Sapporo Film and Video Equipment Museum / 札幌映像機材博物館


When Markus Nornes and I published the Research Guide to Japanese Film Studies in 2009 (a Japanese translation came out in 2016), we tried to offer in one section a comprehensive guide to facilities for pursing research on film in Japan. A good number of them we regularly utilized, and thus offered our hands-on experience with how to use them, while others we researched by visiting or through other means. As with any synchronic record of the state of a field, a list of such facilities can soon begin to age, as institutions change, appear, or disappear. Some of the places we described sadly no longer exist, but thankfully new institutions have been founded as well. The possibility of a new edition of the Research Guide is very much on our mind, so we regularly visit new places when we can. I sometimes write about them on this blog, such as when I introduced the Ichikawa Kon Memorial Room a while back. 


So when I visited Hokkaido this summer, I made a point of scouting out the Sapporo Film and Video Equipment Museum (that's my translation of 札幌映像機材博物館). Originally created in Noboribetsu by a former film cameraman, Yamamoto Bin, it moved to Sapporo last year into a nondescript building in a nondescript section of town in the Shiroishi neighborhood. Not all of it is organized but I tend to agree with the museum head that there is really nothing like this in all of Japan. There are just hundreds of examples of film and video equipment, from cameras, film viewers, editing machines (Steenbecks, etc.), and projectors, to sound recorders, video cameras, and editing decks. There are so many 8mm cameras they are literally in a pile. One of the largest items is a Panther crane. Many of the main items have display descriptions (though in Japanese) to help the visitor understand their significance.


Most of the equipment is postwar, but the museum has some prewar cameras and projectors, including a range of Pathé Baby equipment. Many of the machines still work, since Yamamoto repairs and sometimes jerry rigs them (adding an electrical motor to some old projectors, for instance). A good number of the machines on display can thus be handled and used. Especially those raised on digital projection can obtain a different sense of the cinema when they can hand crank a silent era 35mm projector and actually see what is projected.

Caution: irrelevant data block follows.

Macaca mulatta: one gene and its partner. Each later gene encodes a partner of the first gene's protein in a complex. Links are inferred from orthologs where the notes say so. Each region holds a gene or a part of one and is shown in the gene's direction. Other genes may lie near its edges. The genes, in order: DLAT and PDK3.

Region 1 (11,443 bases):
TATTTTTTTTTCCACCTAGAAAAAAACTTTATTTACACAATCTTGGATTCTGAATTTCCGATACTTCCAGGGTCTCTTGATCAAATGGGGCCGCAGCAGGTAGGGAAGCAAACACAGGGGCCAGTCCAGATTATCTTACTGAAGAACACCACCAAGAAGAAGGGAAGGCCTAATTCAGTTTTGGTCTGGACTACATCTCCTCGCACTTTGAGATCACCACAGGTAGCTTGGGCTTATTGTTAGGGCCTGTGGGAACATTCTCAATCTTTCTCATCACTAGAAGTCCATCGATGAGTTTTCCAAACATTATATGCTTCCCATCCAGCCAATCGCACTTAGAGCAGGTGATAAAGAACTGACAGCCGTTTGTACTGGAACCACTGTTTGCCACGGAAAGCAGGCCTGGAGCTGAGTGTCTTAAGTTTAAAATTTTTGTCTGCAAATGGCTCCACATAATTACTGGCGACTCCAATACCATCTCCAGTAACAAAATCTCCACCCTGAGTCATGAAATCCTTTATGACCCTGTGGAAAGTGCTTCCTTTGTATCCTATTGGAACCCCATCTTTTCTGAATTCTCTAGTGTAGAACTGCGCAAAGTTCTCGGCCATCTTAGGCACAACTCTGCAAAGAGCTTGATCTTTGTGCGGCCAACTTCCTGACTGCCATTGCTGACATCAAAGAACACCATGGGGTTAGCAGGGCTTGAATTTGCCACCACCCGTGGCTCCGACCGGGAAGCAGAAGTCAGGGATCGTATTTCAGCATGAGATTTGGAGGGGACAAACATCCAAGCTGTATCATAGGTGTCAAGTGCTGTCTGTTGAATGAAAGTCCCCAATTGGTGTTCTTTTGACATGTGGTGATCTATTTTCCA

There are other institutions that have film equipment on display. The National Film Archive has some in its permanent exhibit, including famously Ofuji Noburo’s animation stand, but no where near this number and only the dramatic stuff—not the dry but still essential items like film viewers and editing equipment. It also doesn’t let you handle them. The Toy Film Museum in Kyoto has many home projectors on display, including a good number you can operate, but its collection does not extend to professional or video equipment. Finally, the Extinct Media Museum in Otemachi in Tokyo also features a hands on display of film cameras and projectors—as well as examples of other personal media devices from digital cameras to cell phones (the latter in their Koenji branch)—but it also has a limited number of machines on display and does not include professional equipment. The Sapporo Film and Video Equipment Museum is thus truly unique.


The Museum does have books and film prints, too, although most are not yet catalogued. The prints are mostly 16mm films obtained from defunct local lending libraries and center on films related to Hokkaido. The museum is free, and has a small cafe if you want a cup of coffee while fiddling with your favorite Elmo. It also occasionally holds events like small concerts. Yamamoto-san will also repair your camera or projector for a fee, and also sells frames from old film trailers. But there is no public funding for this institution. It is truly a privately run facility, a labor of love by an old film hand. Yamamoto is hoping on crowdfunding to help maintain the place. 

So if you are near Sapporo, definitely give this place a try.

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